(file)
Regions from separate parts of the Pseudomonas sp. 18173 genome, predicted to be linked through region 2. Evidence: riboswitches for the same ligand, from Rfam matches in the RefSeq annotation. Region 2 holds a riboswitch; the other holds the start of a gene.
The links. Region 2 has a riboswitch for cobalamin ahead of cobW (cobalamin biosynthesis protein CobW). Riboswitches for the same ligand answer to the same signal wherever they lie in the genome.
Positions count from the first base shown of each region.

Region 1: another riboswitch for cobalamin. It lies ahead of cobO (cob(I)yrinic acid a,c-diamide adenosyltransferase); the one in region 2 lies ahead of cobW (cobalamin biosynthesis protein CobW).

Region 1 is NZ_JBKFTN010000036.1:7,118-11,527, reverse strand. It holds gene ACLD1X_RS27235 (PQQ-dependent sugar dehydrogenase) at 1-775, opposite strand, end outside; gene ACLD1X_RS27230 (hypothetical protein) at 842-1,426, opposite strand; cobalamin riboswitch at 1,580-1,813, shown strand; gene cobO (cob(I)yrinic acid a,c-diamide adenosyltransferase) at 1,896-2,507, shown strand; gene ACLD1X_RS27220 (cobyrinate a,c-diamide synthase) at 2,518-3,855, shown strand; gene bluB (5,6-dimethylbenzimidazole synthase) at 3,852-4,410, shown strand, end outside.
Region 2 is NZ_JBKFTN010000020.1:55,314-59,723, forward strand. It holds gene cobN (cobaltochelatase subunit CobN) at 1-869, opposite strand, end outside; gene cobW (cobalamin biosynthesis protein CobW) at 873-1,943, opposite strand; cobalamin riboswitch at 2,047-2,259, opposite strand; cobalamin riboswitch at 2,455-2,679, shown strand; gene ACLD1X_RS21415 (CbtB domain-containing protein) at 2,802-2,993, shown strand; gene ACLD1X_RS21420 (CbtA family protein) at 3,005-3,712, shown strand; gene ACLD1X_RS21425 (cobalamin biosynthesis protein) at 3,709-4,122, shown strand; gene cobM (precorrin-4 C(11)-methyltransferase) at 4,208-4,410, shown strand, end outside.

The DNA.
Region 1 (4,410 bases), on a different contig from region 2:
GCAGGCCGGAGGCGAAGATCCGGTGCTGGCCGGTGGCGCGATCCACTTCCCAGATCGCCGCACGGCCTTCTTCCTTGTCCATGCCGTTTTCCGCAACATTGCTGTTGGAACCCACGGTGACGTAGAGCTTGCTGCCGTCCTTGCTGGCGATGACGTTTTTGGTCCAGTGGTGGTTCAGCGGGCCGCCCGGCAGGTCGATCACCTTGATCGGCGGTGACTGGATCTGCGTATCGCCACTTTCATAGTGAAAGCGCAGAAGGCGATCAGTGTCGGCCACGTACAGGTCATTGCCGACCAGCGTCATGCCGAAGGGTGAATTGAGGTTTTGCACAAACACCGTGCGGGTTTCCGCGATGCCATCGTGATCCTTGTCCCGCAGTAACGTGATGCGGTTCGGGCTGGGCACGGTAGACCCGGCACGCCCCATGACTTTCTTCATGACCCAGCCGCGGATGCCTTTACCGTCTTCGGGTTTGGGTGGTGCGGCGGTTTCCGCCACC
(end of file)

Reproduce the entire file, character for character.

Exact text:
Regions from separate parts of the Pseudomonas sp. 18173 genome, predicted to be linked through region 2. Evidence: riboswitches for the same ligand, from Rfam matches in the RefSeq annotation. Region 2 holds a riboswitch; the other holds the start of a gene.
The links. Region 2 has a riboswitch for cobalamin ahead of cobW (cobalamin biosynthesis protein CobW). Riboswitches for the same ligand answer to the same signal wherever they lie in the genome.
Positions count from the first base shown of each region.

Region 1: another riboswitch for cobalamin. It lies ahead of cobO (cob(I)yrinic acid a,c-diamide adenosyltransferase); the one in region 2 lies ahead of cobW (cobalamin biosynthesis protein CobW).

Region 1 is NZ_JBKFTN010000036.1:7,118-11,527, reverse strand. It holds gene ACLD1X_RS27235 (PQQ-dependent sugar dehydrogenase) at 1-775, opposite strand, end outside; gene ACLD1X_RS27230 (hypothetical protein) at 842-1,426, opposite strand; cobalamin riboswitch at 1,580-1,813, shown strand; gene cobO (cob(I)yrinic acid a,c-diamide adenosyltransferase) at 1,896-2,507, shown strand; gene ACLD1X_RS27220 (cobyrinate a,c-diamide synthase) at 2,518-3,855, shown strand; gene bluB (5,6-dimethylbenzimidazole synthase) at 3,852-4,410, shown strand, end outside.
Region 2 is NZ_JBKFTN010000020.1:55,314-59,723, forward strand. It holds gene cobN (cobaltochelatase subunit CobN) at 1-869, opposite strand, end outside; gene cobW (cobalamin biosynthesis protein CobW) at 873-1,943, opposite strand; cobalamin riboswitch at 2,047-2,259, opposite strand; cobalamin riboswitch at 2,455-2,679, shown strand; gene ACLD1X_RS21415 (CbtB domain-containing protein) at 2,802-2,993, shown strand; gene ACLD1X_RS21420 (CbtA family protein) at 3,005-3,712, shown strand; gene ACLD1X_RS21425 (cobalamin biosynthesis protein) at 3,709-4,122, shown strand; gene cobM (precorrin-4 C(11)-methyltransferase) at 4,208-4,410, shown strand, end outside.

The DNA.
Region 1 (4,410 bases), on a different contig from region 2:
GCAGGCCGGAGGCGAAGATCCGGTGCTGGCCGGTGGCGCGATCCACTTCCCAGATCGCCGCACGGCCTTCTTCCTTGTCCATGCCGTTTTCCGCAACATTGCTGTTGGAACCCACGGTGACGTAGAGCTTGCTGCCGTCCTTGCTGGCGATGACGTTTTTGGTCCAGTGGTGGTTCAGCGGGCCGCCCGGCAGGTCGATCACCTTGATCGGCGGTGACTGGATCTGCGTATCGCCACTTTCATAGTGAAAGCGCAGAAGGCGATCAGTGTCGGCCACGTACAGGTCATTGCCGACCAGCGTCATGCCGAAGGGTGAATTGAGGTTTTGCACAAACACCGTGCGGGTTTCCGCGATGCCATCGTGATCCTTGTCCCGCAGTAACGTGATGCGGTTCGGGCTGGGCACGGTAGACCCGGCACGCCCCATGACTTTCTTCATGACCCAGCCGCGGATGCCTTTACCGTCTTCGGGTTTGGGTGGTGCGGCGGTTTCCGCCACC